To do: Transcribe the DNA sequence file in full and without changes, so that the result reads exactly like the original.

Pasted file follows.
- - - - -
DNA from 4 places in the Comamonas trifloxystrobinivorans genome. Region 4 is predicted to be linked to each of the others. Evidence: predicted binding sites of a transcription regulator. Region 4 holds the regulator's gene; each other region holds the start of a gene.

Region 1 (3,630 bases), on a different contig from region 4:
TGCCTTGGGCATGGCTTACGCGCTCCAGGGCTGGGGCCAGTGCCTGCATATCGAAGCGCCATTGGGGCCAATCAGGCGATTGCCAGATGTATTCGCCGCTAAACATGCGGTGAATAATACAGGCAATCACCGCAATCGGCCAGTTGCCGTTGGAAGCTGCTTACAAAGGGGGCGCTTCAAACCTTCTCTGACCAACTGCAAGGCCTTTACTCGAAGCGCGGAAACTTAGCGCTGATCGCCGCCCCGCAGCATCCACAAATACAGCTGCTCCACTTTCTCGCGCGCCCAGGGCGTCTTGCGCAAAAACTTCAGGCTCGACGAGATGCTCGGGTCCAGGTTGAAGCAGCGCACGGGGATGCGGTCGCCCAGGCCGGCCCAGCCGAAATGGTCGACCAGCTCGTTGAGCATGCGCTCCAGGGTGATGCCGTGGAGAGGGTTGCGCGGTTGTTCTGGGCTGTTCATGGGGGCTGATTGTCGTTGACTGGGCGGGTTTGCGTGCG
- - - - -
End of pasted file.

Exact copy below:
DNA from 4 places in the Comamonas trifloxystrobinivorans genome. Region 4 is predicted to be linked to each of the others. Evidence: predicted binding sites of a transcription regulator. Region 4 holds the regulator's gene; each other region holds the start of a gene.

Region 1 (3,630 bases), on a different contig from region 4:
TGCCTTGGGCATGGCTTACGCGCTCCAGGGCTGGGGCCAGTGCCTGCATATCGAAGCGCCATTGGGGCCAATCAGGCGATTGCCAGATGTATTCGCCGCTAAACATGCGGTGAATAATACAGGCAATCACCGCAATCGGCCAGTTGCCGTTGGAAGCTGCTTACAAAGGGGGCGCTTCAAACCTTCTCTGACCAACTGCAAGGCCTTTACTCGAAGCGCGGAAACTTAGCGCTGATCGCCGCCCCGCAGCATCCACAAATACAGCTGCTCCACTTTCTCGCGCGCCCAGGGCGTCTTGCGCAAAAACTTCAGGCTCGACGAGATGCTCGGGTCCAGGTTGAAGCAGCGCACGGGGATGCGGTCGCCCAGGCCGGCCCAGCCGAAATGGTCGACCAGCTCGTTGAGCATGCGCTCCAGGGTGATGCCGTGGAGAGGGTTGCGCGGTTGTTCTGGGCTGTTCATGGGGGCTGATTGTCGTTGACTGGGCGGGTTTGCGTGCG